St. Pete sizzles with synergy these days. The word is derived from a Greek word, synergia, which literally translated means “working together.” And, working together for the common good is what leaders in the Sunshine City say it's all about.
On Jan. 22, the new St. Petersburg Sustainability Council met for the first time at the USFSP ballroom.
The campus is located on Bayboro Harbor and is the natural choice for the Sustainability Council. It houses USF‘s premier graduate program, Marine Science, internationally renowned for its on-going research in the Gulf of Mexico.
68 citizens turned out to help “create a sustainable St. Petersburg.” Among the participants were City Council members Darden Rice, Karl Nurse, Amy Foster and Steve Kornell. Deputy Mayor Kanika Tomalin and Mike Connors, public works administrator for St.Pete, also attended.
Cathy Harrelson, the organizer-in-chief, said that the organizing principle of the Council is, “Meeting the needs of the present without sacrificing the needs of the future.” She went on to say that in-as-much as, “St. Pete is ‘water-locked,’ that’s a primary driver. It puts us in the bull’s eye of climate change and sea level rise — we don’t have time for the deniers.”
The Sustainability Council is not a city task force; it is made up completely of volunteers.
Harrelson pointed out that St. Pete passed a resolution last June which stated that the city recognized a need for collaboration to create sustainable systems and that the city is a big player in their overall plans.
She admitted that there are some disadvantages to being an independent organization.
Since the Council is not a sunshine law organization they may not receive public money, but, she said, “Our members are free to meet with one another and have a free exchange of ideas.”
“People know we are out here and we need to continually explore and look at systemic changes in key areas: the built environment, mobility, health and community. Our projects include increasing energy efficiency and related jobs, urban agriculture, training and education.”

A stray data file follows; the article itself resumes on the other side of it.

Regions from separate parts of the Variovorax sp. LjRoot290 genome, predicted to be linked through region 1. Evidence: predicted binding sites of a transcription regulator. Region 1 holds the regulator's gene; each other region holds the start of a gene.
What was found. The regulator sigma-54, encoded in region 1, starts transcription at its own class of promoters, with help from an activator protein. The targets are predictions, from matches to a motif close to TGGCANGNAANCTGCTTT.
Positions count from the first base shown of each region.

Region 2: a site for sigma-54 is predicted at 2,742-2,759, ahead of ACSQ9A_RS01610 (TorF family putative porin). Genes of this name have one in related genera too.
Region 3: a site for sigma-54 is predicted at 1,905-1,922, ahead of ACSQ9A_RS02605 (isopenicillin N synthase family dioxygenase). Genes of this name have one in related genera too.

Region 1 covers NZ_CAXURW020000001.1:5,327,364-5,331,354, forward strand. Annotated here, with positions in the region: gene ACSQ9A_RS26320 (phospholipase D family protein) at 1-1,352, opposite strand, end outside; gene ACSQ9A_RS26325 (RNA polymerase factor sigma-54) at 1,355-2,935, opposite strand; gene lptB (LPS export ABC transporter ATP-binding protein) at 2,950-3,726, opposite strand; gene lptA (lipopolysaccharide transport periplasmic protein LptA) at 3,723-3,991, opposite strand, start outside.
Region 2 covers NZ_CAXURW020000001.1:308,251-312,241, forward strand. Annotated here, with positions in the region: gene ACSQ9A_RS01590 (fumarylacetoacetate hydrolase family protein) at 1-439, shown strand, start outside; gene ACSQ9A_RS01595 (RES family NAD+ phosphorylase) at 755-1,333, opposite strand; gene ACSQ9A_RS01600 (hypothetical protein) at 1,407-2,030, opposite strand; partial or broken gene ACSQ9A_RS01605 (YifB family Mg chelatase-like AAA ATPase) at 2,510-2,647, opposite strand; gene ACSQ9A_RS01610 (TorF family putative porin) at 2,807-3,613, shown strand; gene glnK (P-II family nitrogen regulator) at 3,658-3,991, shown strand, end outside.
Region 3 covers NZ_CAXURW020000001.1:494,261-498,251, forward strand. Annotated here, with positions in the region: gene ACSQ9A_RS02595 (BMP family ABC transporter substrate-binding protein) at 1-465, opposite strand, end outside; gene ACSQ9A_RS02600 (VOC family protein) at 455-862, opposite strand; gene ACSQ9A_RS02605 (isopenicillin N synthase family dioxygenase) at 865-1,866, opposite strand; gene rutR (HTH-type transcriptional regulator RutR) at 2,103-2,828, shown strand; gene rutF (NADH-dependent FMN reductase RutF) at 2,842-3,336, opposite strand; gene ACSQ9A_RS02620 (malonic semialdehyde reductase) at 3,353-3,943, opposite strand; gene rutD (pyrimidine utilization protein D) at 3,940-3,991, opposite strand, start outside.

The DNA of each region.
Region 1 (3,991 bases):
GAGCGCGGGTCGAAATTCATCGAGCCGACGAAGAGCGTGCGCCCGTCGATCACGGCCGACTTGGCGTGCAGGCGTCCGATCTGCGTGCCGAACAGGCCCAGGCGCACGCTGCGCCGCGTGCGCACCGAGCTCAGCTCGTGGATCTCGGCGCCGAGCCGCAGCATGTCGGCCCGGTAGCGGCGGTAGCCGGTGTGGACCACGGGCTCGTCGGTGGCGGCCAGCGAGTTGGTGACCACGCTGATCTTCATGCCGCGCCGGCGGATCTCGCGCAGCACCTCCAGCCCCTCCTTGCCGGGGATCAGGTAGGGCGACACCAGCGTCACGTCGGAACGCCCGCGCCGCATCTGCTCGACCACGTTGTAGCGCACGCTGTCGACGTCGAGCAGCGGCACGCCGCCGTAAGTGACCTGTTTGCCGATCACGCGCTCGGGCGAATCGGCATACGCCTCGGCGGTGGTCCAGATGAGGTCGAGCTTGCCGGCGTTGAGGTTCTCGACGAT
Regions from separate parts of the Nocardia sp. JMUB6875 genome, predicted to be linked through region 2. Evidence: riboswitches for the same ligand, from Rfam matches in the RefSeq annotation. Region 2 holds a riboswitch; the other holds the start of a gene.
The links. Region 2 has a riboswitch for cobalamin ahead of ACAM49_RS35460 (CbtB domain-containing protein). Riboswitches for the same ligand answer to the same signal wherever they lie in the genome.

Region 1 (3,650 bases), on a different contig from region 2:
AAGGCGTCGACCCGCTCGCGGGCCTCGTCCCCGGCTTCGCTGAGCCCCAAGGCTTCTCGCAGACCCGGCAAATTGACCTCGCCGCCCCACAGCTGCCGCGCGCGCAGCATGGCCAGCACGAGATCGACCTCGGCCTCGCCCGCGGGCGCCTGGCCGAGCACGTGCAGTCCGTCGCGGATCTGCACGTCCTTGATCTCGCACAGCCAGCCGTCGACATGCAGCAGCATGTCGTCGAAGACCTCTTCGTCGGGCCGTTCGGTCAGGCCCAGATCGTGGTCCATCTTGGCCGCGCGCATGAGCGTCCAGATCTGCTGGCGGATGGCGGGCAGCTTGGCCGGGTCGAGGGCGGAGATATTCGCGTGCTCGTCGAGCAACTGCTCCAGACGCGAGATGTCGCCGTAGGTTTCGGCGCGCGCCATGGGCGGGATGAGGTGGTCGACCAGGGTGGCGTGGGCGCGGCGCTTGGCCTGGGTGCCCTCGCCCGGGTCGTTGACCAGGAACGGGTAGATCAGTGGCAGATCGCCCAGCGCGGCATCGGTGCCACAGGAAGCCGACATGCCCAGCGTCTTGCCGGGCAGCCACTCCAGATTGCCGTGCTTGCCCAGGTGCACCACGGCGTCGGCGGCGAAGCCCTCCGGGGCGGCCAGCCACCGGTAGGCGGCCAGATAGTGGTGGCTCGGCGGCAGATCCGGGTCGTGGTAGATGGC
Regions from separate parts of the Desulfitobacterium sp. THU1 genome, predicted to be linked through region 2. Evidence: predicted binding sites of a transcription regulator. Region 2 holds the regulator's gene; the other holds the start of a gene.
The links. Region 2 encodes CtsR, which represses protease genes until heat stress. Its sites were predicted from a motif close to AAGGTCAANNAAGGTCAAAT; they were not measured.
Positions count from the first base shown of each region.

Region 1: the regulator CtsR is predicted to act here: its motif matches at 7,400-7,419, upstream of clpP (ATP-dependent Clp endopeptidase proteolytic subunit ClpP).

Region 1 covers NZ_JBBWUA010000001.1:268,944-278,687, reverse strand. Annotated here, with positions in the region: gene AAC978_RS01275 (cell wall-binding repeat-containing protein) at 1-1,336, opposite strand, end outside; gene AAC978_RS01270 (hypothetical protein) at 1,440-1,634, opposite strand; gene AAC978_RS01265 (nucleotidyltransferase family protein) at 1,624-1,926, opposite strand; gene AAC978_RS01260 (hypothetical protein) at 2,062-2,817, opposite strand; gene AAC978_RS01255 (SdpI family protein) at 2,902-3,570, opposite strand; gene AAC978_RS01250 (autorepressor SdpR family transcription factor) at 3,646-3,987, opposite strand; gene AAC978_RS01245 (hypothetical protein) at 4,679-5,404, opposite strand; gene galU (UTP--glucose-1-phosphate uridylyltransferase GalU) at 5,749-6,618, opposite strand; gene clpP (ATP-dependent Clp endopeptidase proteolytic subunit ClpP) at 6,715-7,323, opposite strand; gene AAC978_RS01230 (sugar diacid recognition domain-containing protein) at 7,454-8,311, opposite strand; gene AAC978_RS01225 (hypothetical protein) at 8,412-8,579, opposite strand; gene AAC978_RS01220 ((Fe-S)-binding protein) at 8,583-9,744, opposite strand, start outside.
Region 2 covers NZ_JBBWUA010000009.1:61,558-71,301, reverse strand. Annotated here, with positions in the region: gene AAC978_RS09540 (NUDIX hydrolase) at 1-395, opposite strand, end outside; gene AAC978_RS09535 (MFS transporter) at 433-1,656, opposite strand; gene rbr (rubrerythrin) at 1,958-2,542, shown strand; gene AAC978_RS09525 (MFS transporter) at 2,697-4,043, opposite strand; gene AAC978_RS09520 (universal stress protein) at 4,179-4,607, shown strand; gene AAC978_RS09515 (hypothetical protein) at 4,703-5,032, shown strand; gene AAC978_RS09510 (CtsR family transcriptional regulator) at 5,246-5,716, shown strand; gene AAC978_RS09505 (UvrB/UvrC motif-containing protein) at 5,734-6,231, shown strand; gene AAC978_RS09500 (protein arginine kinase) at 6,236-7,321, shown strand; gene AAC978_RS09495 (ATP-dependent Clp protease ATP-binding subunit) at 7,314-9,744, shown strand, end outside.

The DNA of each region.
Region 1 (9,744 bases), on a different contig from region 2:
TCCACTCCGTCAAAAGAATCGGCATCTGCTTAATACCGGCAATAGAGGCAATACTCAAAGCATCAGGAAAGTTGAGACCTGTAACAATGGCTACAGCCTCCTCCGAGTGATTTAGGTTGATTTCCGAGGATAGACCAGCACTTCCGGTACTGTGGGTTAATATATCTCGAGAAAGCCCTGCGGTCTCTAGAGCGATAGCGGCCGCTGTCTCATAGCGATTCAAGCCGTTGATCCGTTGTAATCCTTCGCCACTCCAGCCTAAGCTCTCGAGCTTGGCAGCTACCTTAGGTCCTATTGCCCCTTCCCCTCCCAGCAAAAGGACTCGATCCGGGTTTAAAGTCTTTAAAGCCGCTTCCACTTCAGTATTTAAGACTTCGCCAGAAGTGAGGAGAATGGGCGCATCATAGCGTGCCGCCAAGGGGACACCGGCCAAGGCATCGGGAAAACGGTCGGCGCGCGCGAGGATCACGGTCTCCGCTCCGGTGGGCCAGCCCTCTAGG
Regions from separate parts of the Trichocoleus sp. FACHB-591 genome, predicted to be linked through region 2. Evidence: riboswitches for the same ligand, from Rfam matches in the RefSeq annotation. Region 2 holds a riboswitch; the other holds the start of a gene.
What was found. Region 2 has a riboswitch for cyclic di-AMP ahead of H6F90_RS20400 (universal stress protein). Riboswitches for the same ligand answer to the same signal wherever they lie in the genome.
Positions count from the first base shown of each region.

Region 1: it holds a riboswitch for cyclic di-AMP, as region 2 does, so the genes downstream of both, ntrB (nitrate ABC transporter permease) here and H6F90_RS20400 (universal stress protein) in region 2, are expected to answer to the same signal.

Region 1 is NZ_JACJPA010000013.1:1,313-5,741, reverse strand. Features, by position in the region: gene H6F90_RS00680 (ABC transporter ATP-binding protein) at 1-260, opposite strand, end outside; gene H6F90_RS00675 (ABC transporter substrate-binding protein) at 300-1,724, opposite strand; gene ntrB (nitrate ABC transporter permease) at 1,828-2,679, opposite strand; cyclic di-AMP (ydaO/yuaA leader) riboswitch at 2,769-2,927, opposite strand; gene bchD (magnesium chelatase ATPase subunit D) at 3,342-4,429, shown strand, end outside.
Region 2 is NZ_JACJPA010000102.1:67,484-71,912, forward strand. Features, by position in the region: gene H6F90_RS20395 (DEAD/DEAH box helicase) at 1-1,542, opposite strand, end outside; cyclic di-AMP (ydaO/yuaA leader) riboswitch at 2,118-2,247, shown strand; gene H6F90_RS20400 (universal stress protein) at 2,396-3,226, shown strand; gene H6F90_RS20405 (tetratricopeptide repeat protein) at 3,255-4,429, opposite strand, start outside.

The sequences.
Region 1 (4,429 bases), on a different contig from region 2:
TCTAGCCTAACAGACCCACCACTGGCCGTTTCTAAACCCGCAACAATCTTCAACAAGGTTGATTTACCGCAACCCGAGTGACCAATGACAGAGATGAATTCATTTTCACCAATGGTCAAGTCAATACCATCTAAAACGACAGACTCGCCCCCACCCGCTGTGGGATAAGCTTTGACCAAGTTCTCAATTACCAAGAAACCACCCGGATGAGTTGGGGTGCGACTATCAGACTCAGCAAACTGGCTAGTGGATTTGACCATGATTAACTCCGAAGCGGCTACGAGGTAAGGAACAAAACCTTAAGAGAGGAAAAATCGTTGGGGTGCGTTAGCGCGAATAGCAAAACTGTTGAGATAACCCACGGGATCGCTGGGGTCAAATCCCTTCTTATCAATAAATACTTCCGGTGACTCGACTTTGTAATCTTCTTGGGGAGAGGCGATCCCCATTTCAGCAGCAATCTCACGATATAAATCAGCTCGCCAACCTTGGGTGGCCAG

She went on, “We are looking at efficiency of thought and action. We need to work together. We no longer want to work in silos.”
St. Petersburg Preservation (SPP), another all-volunteer organization, introduced its new President, Emily Elwin, at the City Council meeting on January 23, bidding farewell to out-going President, Peter Belmont who is now serving in the role of Interim Vice President.
SPP shows movies in Straub Park in May and October and holds various walking tours of the city once a month.
In April they will be holding four unique tours — one each Saturday to coincide with International Conference of Community Archaeology in late April.
The group’s lecture series which was originally funded by the Florida Humanities Council has grown and they now charge a nominal admission fee of $10 and meets at various historic locations throughout the city. The popular porch parties are held at restored residences throughout St. Pete.
Elwin encouraged the Council to direct the marketing department to promote historic hotels, like the recently restored Birchwood on Beach Drive.
She also pointed out that the historic 50-year mark is now 1964, and urged the city to expand and market tax abatement incentives for historic preservation, noting that properties with historical designation are less vulnerable to market pressure.
Meanwhile St. Pete’s most visible civic group, the People’s Budget Review (PBR) kicked off its year at the Unitarian Universalist Church on Arlington Ave N. with about 50 participants.
Aaron Dietrich kicked off the discussion stating that St. Pete’s participatory budget process was moving in a new direction.
He then passed the floor to Rick Smith who introduced ‘direct democracy’ saying, “Participatory budgeting puts residents in the driver’s seat…we are at a historic moment in time, not another city had done this the way we are going to do it.”
Smith then explained, using Vallejo, CA — a city with a similar resolution — as a reference, that PBR would be asking the City to earmark 1-4 percent of the total city budget for neighborhood projects. The money would be given directly to the groups.
True to the ideal of participatory budgeting and direct democracy, questions about how to stem corruption and how to best organize neighborhoods arose.
St. Pete is comprised of about 100 neighborhoods with only an estimated 55 currently participating in South Pinellas Council of Neighborhoods, an organization besieged with on-going conflicts.
Smith admitted that he did not have all the answers.
Christian Haas, one of the group’s organizers stepped up and said, “[Those question] just challenge us to become better organizers.”
Barely a month into the New Year and already St. Pete has launched a new environmental group, scheduled entertaining and educational events and rolled out a radical budgeting plan.
That is synergy. That is St. Pete.